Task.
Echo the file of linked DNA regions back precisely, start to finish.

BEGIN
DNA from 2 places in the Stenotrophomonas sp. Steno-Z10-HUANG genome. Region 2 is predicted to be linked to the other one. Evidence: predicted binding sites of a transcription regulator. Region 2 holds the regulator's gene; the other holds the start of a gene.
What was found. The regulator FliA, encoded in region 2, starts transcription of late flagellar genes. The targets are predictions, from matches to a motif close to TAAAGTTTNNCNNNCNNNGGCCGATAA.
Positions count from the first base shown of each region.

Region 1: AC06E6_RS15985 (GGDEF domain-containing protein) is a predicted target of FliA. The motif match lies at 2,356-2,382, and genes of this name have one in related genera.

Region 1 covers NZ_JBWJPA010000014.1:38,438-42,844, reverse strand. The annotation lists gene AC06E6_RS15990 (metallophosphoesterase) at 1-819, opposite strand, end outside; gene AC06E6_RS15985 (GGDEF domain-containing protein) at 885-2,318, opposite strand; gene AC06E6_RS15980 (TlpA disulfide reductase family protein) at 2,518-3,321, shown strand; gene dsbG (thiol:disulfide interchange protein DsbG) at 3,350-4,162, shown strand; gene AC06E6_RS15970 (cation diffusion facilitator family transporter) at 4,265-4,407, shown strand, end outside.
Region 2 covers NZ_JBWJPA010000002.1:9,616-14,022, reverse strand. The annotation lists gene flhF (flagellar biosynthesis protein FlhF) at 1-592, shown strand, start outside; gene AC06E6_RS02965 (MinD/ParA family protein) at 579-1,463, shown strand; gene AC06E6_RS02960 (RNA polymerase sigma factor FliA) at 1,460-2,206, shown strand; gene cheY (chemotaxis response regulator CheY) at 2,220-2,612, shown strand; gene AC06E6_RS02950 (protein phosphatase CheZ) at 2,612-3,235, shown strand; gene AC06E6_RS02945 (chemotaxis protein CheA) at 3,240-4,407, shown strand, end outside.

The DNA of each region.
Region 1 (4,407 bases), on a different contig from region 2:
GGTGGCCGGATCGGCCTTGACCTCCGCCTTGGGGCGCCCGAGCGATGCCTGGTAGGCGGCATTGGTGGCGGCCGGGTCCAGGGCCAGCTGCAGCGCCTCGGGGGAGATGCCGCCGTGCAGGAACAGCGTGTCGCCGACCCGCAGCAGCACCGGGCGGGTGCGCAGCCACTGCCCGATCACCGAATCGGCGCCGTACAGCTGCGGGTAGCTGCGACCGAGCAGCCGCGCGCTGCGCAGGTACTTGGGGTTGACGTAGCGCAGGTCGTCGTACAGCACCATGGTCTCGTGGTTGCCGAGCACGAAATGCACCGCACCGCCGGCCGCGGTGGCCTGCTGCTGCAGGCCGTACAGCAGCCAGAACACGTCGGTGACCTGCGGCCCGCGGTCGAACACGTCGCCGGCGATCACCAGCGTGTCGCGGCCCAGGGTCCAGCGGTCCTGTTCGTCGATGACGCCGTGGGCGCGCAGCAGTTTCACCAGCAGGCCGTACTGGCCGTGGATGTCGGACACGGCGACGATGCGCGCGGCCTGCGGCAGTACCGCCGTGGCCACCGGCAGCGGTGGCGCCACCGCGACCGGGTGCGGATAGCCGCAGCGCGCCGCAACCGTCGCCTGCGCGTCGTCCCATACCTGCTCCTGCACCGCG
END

DNA from 2 places in the Stenotrophomonas sp. Steno-Z10-HUANG genome. Region 2 is predicted to be linked to the other one. Evidence: predicted binding sites of a transcription regulator. Region 2 holds the regulator's gene; the other holds the start of a gene.
What was found. The regulator FliA, encoded in region 2, starts transcription of late flagellar genes. The targets are predictions, from matches to a motif close to TAAAGTTTNNCNNNCNNNGGCCGATAA.
Positions count from the first base shown of each region.

Region 1: AC06E6_RS15985 (GGDEF domain-containing protein) is a predicted target of FliA. The motif match lies at 2,356-2,382, and genes of this name have one in related genera.

Region 1 covers NZ_JBWJPA010000014.1:38,438-42,844, reverse strand. The annotation lists gene AC06E6_RS15990 (metallophosphoesterase) at 1-819, opposite strand, end outside; gene AC06E6_RS15985 (GGDEF domain-containing protein) at 885-2,318, opposite strand; gene AC06E6_RS15980 (TlpA disulfide reductase family protein) at 2,518-3,321, shown strand; gene dsbG (thiol:disulfide interchange protein DsbG) at 3,350-4,162, shown strand; gene AC06E6_RS15970 (cation diffusion facilitator family transporter) at 4,265-4,407, shown strand, end outside.
Region 2 covers NZ_JBWJPA010000002.1:9,616-14,022, reverse strand. The annotation lists gene flhF (flagellar biosynthesis protein FlhF) at 1-592, shown strand, start outside; gene AC06E6_RS02965 (MinD/ParA family protein) at 579-1,463, shown strand; gene AC06E6_RS02960 (RNA polymerase sigma factor FliA) at 1,460-2,206, shown strand; gene cheY (chemotaxis response regulator CheY) at 2,220-2,612, shown strand; gene AC06E6_RS02950 (protein phosphatase CheZ) at 2,612-3,235, shown strand; gene AC06E6_RS02945 (chemotaxis protein CheA) at 3,240-4,407, shown strand, end outside.

The DNA of each region.
Region 1 (4,407 bases), on a different contig from region 2:
GGTGGCCGGATCGGCCTTGACCTCCGCCTTGGGGCGCCCGAGCGATGCCTGGTAGGCGGCATTGGTGGCGGCCGGGTCCAGGGCCAGCTGCAGCGCCTCGGGGGAGATGCCGCCGTGCAGGAACAGCGTGTCGCCGACCCGCAGCAGCACCGGGCGGGTGCGCAGCCACTGCCCGATCACCGAATCGGCGCCGTACAGCTGCGGGTAGCTGCGACCGAGCAGCCGCGCGCTGCGCAGGTACTTGGGGTTGACGTAGCGCAGGTCGTCGTACAGCACCATGGTCTCGTGGTTGCCGAGCACGAAATGCACCGCACCGCCGGCCGCGGTGGCCTGCTGCTGCAGGCCGTACAGCAGCCAGAACACGTCGGTGACCTGCGGCCCGCGGTCGAACACGTCGCCGGCGATCACCAGCGTGTCGCGGCCCAGGGTCCAGCGGTCCTGTTCGTCGATGACGCCGTGGGCGCGCAGCAGTTTCACCAGCAGGCCGTACTGGCCGTGGATGTCGGACACGGCGACGATGCGCGCGGCCTGCGGCAGTACCGCCGTGGCCACCGGCAGCGGTGGCGCCACCGCGACCGGGTGCGGATAGCCGCAGCGCGCCGCAACCGTCGCCTGCGCGTCGTCCCATACCTGCTCCTGCACCGCG